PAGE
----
Nonendothelial aortic source of nitric oxide in Wistar-Kyoto normotensive and spontaneous hypertensive rats.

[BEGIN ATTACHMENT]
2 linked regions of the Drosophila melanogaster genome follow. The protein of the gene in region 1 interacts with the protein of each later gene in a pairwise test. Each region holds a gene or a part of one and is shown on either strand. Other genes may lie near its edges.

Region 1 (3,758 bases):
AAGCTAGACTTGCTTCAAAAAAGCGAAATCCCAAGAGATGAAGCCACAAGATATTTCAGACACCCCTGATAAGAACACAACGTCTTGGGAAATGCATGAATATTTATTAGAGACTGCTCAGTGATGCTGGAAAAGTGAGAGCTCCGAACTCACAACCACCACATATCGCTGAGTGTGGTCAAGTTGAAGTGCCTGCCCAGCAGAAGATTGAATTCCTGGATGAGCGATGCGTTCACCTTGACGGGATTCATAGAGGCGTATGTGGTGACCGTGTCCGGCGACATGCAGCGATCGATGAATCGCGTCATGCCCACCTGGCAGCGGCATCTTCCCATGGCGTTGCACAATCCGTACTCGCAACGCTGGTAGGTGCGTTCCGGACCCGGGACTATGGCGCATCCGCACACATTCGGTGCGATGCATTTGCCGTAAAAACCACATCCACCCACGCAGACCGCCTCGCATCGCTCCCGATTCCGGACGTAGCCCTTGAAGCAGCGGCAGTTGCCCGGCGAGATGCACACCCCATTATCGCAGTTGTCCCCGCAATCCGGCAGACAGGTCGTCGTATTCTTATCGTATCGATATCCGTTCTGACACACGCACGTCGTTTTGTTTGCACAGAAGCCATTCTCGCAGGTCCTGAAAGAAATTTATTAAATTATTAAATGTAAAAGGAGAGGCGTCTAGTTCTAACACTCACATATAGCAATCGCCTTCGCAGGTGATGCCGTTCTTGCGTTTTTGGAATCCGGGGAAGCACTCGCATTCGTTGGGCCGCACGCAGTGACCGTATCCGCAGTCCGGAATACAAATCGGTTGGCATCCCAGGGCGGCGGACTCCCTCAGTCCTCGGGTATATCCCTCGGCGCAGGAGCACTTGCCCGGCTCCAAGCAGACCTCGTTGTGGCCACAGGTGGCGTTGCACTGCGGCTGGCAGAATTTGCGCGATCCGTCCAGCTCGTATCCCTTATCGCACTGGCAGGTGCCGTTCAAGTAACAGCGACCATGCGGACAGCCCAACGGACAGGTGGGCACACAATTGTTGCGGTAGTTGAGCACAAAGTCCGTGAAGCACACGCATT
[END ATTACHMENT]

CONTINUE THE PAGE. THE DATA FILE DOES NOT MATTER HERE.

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Using a recognized inhibitor of nitric oxide (NO) synthesis, Nw-nitro L-arginine methyl ester (L-NAME), we tested the hypothesis of the existence of a nonendothelial source of NO in vascular tissue using rings of rat thoracic aorta in which endothelial cells have been removed by mechanical abrasion and have totally lost their endothelium-dependent relaxation. Contractility of the muscle was tested by recording the concentration-dependent contraction of the preparations induced by an alpha-adrenergic agonist, phenylephrine. Contractility in aortas from Wistar-Kyoto normotensive rats (WKY) and spontaneous hypertensive rats (SHR) was not significantly affected by a 30-min to 2-hour incubation with L-NAME prior to agonist stimulation. However, preparations incubated for 30 min with 1 mM L-arginine (L-ARG) and then washed for 1 h in standard Krebs solution had a significantly reduced contraction to phenylephrine in both WKY and SHR. In these preparations pretreated with L-ARG, L-NAME significantly increased contractility in both WKY and SHR; this effect was prevented by L-ARG but not by D-arginine. Responses to phenylephrine were not inhibited by L-ARG when preparations were incubated from the beginning of the experiment with 1 mM cycloheximide, thus suggesting a dependence on protein synthesis of the attenuation of contraction seen with L-ARG. Intact aortic rings processed for NADPH diaphorase histochemistry, a putative marker for NO synthase, showed NADPH diaphorase reactivity only in the endothelial layer and in the adventitia.(ABSTRACT TRUNCATED AT 250 WORDS)
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